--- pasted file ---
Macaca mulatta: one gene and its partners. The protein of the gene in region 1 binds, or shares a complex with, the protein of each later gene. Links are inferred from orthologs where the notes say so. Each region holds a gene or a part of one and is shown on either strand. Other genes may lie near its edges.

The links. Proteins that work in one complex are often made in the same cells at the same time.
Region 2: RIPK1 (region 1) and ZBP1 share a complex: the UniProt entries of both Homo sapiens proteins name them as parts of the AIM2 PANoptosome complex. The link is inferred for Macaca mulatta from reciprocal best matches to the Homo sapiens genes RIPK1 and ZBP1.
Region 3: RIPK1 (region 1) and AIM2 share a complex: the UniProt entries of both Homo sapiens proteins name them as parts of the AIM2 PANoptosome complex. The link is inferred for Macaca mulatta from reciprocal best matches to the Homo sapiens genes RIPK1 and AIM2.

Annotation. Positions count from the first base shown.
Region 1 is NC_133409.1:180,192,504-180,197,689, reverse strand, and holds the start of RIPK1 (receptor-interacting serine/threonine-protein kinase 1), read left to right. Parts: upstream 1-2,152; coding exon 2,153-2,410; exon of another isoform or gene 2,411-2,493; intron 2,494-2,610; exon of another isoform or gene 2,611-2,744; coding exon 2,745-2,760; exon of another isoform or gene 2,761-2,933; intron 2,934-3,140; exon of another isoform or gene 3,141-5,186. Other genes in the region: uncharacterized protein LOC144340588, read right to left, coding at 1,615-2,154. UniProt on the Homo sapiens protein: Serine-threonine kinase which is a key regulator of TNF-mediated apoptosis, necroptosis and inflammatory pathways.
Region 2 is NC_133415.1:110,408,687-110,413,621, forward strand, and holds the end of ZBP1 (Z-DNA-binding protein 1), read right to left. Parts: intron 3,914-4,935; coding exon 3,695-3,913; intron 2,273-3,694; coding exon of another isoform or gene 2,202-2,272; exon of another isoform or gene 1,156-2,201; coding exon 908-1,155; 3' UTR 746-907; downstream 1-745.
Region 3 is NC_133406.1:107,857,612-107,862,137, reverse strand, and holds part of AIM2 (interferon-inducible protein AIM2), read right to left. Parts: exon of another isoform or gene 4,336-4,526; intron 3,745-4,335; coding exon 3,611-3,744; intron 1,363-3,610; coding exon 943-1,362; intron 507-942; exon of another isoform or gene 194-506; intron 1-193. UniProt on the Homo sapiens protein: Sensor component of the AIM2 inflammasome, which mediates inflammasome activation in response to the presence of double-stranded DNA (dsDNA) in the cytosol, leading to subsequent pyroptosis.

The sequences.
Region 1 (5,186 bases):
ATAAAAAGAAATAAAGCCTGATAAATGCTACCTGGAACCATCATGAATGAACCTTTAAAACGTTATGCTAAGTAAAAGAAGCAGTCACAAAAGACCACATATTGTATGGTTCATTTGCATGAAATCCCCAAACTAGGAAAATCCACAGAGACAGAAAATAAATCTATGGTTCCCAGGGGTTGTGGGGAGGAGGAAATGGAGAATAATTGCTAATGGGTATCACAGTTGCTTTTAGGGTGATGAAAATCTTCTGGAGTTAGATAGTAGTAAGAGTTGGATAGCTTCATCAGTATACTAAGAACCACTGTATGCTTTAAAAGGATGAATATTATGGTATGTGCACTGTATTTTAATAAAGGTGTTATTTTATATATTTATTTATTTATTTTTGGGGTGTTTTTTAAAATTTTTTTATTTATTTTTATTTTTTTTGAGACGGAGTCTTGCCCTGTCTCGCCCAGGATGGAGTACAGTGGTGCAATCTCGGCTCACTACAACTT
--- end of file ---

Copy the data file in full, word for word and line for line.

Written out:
Macaca mulatta: one gene and its partners. The protein of the gene in region 1 binds, or shares a complex with, the protein of each later gene. Links are inferred from orthologs where the notes say so. Each region holds a gene or a part of one and is shown on either strand. Other genes may lie near its edges.

The links. Proteins that work in one complex are often made in the same cells at the same time.
Region 2: RIPK1 (region 1) and ZBP1 share a complex: the UniProt entries of both Homo sapiens proteins name them as parts of the AIM2 PANoptosome complex. The link is inferred for Macaca mulatta from reciprocal best matches to the Homo sapiens genes RIPK1 and ZBP1.
Region 3: RIPK1 (region 1) and AIM2 share a complex: the UniProt entries of both Homo sapiens proteins name them as parts of the AIM2 PANoptosome complex. The link is inferred for Macaca mulatta from reciprocal best matches to the Homo sapiens genes RIPK1 and AIM2.

Annotation. Positions count from the first base shown.
Region 1 is NC_133409.1:180,192,504-180,197,689, reverse strand, and holds the start of RIPK1 (receptor-interacting serine/threonine-protein kinase 1), read left to right. Parts: upstream 1-2,152; coding exon 2,153-2,410; exon of another isoform or gene 2,411-2,493; intron 2,494-2,610; exon of another isoform or gene 2,611-2,744; coding exon 2,745-2,760; exon of another isoform or gene 2,761-2,933; intron 2,934-3,140; exon of another isoform or gene 3,141-5,186. Other genes in the region: uncharacterized protein LOC144340588, read right to left, coding at 1,615-2,154. UniProt on the Homo sapiens protein: Serine-threonine kinase which is a key regulator of TNF-mediated apoptosis, necroptosis and inflammatory pathways.
Region 2 is NC_133415.1:110,408,687-110,413,621, forward strand, and holds the end of ZBP1 (Z-DNA-binding protein 1), read right to left. Parts: intron 3,914-4,935; coding exon 3,695-3,913; intron 2,273-3,694; coding exon of another isoform or gene 2,202-2,272; exon of another isoform or gene 1,156-2,201; coding exon 908-1,155; 3' UTR 746-907; downstream 1-745.
Region 3 is NC_133406.1:107,857,612-107,862,137, reverse strand, and holds part of AIM2 (interferon-inducible protein AIM2), read right to left. Parts: exon of another isoform or gene 4,336-4,526; intron 3,745-4,335; coding exon 3,611-3,744; intron 1,363-3,610; coding exon 943-1,362; intron 507-942; exon of another isoform or gene 194-506; intron 1-193. UniProt on the Homo sapiens protein: Sensor component of the AIM2 inflammasome, which mediates inflammasome activation in response to the presence of double-stranded DNA (dsDNA) in the cytosol, leading to subsequent pyroptosis.

The sequences.
Region 1 (5,186 bases):
ATAAAAAGAAATAAAGCCTGATAAATGCTACCTGGAACCATCATGAATGAACCTTTAAAACGTTATGCTAAGTAAAAGAAGCAGTCACAAAAGACCACATATTGTATGGTTCATTTGCATGAAATCCCCAAACTAGGAAAATCCACAGAGACAGAAAATAAATCTATGGTTCCCAGGGGTTGTGGGGAGGAGGAAATGGAGAATAATTGCTAATGGGTATCACAGTTGCTTTTAGGGTGATGAAAATCTTCTGGAGTTAGATAGTAGTAAGAGTTGGATAGCTTCATCAGTATACTAAGAACCACTGTATGCTTTAAAAGGATGAATATTATGGTATGTGCACTGTATTTTAATAAAGGTGTTATTTTATATATTTATTTATTTATTTTTGGGGTGTTTTTTAAAATTTTTTTATTTATTTTTATTTTTTTTGAGACGGAGTCTTGCCCTGTCTCGCCCAGGATGGAGTACAGTGGTGCAATCTCGGCTCACTACAACTT